Out of all the presidents, Richard M. Nixon seems particularly rife for comedy. And we don’t really get enough Nixon-centered comedies (and no, his head on Futurama doesn’t count).
But that all changed with Dick, a movie that looks at the Watergate Scandal from a different lens. Specifically, we see a fictionalized account of how two teenagers (played brilliantly by Kirsten Dunst and Michelle Williams) intersect with Nixon and ultimately help to take him down.
If you’re still mad at how the Dawson’s Creek finale did Michelle Williams dirty, you need to watch this movie ASAP!
No matter your politics, everyone has wondered if some of the most powerful politicians in our nation have lost their minds. And BrainDead is a wicked satire that explores that idea in a very literal way.
It stars Mary Elizabeth Winstead as a documentary filmmaker who discovers that alien bugs are chomping down on politicians’ brains and taking control of their bodies. Winstead is dazzling in the role, as is Tony Shalhoub (playing a senator whose body gets hijacked by the aliens).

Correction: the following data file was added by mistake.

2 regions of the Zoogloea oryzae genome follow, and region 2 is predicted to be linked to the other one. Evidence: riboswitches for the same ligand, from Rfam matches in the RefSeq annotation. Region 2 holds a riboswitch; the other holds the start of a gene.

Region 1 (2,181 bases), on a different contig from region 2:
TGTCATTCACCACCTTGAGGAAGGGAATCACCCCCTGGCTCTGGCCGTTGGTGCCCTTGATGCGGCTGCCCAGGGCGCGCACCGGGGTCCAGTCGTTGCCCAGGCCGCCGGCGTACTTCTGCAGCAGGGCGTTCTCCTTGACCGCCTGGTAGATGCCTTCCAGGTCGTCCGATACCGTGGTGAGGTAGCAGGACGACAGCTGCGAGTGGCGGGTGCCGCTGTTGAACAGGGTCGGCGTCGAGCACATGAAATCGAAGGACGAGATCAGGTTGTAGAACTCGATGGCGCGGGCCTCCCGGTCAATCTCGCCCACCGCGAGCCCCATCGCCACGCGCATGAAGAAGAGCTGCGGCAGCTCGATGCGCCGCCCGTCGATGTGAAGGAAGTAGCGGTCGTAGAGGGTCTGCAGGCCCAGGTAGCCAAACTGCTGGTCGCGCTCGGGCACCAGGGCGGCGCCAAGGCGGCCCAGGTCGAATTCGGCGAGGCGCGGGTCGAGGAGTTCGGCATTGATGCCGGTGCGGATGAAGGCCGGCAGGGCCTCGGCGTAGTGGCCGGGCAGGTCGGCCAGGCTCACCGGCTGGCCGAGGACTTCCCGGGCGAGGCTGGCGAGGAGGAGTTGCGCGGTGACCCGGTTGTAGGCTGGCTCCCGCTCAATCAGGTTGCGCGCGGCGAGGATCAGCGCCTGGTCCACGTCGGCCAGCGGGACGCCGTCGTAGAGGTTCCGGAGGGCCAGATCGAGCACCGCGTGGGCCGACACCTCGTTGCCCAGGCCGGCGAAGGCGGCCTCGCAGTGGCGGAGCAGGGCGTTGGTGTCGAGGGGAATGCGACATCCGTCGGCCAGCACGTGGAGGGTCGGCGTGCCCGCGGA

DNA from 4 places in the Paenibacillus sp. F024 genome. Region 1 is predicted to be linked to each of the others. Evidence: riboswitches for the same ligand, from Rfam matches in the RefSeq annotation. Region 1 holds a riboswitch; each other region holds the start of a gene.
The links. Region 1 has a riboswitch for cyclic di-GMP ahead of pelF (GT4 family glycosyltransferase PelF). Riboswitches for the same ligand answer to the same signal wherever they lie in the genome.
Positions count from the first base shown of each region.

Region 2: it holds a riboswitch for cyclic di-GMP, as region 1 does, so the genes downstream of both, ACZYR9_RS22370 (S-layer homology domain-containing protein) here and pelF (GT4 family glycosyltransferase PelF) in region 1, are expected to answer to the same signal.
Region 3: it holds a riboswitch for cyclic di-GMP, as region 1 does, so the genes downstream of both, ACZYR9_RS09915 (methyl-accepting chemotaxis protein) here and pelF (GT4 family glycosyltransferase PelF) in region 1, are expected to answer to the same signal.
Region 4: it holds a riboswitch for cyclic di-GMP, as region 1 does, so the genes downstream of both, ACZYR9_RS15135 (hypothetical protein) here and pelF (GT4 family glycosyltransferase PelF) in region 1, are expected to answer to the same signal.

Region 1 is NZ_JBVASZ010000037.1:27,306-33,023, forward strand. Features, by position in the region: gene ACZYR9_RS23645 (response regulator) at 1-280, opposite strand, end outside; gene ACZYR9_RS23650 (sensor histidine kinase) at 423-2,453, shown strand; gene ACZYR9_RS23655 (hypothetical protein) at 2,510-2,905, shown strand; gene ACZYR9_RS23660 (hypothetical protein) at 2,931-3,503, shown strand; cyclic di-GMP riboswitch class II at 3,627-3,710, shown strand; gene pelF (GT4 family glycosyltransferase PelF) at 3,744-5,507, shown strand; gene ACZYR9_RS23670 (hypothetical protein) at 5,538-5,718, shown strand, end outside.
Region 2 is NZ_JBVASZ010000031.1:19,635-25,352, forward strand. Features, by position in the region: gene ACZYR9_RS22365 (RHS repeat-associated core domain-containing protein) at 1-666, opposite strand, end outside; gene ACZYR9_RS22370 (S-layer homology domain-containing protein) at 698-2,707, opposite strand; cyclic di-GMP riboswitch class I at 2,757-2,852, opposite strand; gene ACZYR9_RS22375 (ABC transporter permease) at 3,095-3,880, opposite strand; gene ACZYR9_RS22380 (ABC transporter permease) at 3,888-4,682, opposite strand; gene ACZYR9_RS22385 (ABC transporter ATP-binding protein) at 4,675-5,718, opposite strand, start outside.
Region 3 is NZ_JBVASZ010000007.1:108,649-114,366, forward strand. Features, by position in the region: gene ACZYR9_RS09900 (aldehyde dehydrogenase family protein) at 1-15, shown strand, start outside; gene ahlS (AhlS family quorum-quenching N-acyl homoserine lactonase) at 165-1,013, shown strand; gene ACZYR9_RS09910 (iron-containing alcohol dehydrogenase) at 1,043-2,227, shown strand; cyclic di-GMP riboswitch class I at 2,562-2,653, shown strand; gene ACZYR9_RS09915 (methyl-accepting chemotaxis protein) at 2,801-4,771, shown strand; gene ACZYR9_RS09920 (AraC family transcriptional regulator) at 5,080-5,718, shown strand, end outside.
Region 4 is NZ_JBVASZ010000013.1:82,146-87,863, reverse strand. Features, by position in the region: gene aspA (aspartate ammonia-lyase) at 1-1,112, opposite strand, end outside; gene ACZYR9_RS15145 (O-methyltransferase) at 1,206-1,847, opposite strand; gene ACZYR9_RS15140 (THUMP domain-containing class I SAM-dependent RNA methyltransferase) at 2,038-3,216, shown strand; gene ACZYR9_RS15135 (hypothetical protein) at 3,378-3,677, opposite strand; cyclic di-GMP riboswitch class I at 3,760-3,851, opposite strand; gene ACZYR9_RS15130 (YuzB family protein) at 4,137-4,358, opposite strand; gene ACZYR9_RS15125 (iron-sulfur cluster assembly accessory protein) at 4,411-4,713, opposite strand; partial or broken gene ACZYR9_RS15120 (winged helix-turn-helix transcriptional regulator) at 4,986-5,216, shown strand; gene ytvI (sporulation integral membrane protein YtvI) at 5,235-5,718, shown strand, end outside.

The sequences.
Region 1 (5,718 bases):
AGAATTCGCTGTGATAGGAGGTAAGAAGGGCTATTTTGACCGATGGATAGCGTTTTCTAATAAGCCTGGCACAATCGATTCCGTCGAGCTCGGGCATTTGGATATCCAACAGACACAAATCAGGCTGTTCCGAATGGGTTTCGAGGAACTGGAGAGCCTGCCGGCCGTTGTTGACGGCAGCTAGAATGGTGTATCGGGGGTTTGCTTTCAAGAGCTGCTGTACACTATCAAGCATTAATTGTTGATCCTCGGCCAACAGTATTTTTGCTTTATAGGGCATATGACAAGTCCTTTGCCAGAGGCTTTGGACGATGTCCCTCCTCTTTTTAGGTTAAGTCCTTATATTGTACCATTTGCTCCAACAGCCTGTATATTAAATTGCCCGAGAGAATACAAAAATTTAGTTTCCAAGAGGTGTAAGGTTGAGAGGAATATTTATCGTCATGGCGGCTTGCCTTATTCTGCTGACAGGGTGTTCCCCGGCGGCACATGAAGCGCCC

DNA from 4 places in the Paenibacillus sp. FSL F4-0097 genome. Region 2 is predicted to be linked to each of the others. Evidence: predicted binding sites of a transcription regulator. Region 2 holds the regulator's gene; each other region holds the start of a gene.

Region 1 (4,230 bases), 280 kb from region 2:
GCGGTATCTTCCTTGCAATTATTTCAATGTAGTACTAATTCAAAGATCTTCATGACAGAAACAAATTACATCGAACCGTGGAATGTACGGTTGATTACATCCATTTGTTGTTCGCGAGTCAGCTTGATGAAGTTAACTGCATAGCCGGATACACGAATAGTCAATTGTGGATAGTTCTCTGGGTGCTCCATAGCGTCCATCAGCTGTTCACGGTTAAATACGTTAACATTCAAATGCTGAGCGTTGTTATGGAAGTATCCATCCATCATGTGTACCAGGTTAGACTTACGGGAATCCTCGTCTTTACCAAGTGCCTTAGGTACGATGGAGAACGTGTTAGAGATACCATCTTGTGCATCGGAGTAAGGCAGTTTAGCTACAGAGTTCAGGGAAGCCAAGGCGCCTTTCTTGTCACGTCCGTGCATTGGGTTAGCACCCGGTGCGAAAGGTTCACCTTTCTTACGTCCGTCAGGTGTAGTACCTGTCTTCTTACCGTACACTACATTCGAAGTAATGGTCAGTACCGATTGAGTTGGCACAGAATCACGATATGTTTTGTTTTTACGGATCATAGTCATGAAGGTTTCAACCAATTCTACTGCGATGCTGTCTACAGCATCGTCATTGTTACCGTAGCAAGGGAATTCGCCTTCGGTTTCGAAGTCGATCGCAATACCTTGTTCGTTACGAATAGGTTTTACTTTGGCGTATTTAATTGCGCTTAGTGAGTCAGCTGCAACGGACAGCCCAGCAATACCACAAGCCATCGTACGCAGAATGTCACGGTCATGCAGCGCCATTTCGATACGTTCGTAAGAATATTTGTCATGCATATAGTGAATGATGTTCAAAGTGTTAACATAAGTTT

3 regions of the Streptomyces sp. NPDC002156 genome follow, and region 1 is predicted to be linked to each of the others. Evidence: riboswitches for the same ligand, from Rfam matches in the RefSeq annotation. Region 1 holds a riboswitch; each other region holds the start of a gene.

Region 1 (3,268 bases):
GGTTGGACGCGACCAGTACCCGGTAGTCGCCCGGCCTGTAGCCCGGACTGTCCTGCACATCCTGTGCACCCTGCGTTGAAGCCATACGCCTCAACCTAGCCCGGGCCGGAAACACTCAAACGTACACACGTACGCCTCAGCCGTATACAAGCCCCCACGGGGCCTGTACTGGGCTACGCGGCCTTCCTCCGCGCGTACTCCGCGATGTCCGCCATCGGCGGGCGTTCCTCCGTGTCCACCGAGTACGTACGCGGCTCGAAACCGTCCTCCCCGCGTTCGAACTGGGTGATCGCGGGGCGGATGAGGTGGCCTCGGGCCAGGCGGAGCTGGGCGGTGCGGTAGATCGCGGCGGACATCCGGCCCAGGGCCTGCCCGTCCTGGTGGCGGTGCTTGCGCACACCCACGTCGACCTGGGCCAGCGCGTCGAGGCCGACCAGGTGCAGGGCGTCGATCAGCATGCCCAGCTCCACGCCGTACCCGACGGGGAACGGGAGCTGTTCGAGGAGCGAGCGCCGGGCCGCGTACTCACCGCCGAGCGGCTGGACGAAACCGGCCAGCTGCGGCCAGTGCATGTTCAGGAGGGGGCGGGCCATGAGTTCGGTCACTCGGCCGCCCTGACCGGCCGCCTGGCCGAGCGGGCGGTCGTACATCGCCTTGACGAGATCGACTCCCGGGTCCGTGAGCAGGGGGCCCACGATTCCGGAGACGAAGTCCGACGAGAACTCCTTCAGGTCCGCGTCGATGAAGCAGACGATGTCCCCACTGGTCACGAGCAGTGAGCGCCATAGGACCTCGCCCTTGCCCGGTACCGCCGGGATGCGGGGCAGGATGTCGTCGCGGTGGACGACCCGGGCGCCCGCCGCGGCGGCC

Sadly, this show only lasted for one season. On the bright side, it’s that much easier for you to watch the whole thing!
Parks and Recreation
If you’ve never watched the show, it might be surprising to imagine Parks and Recreation as a political comedy. But most of the characters and action center around the titular Parks and Recreation department of Pawnee, Indiana.
While the writing is razor-sharp, the real delight of this show is the casting. The frequent clashes between Amy Poehler’s Leslie Knope and Nick Offerman’s Ron Swanson are hilarious. And the romance between Aubrey Plaza’s April Ludgate and Chris Pratt’s Andy Dwyer is as adorable as it is dysfunctional.
Come for the cast, and stay for DJ Roomba. Or maybe just Leslie’s fascination with waffles.
More than any other work, Bulworth is Warren Beatty’s baby. He helped write and produce the movie, he starred in the movie, and he even directed the movie.
What’s the film about? Beatty plays a burned-out California Senator facing off against a young challenger. He takes out a major life insurance policy on himself and even hires an assassin to end his life!
Because he feels like a dead man walking, Beatty’s Bulworth transforms into a “tell it like it is” politician. He publicly drinks at debates, freestyle raps, and takes on issues ranging from American healthcare to racial justice.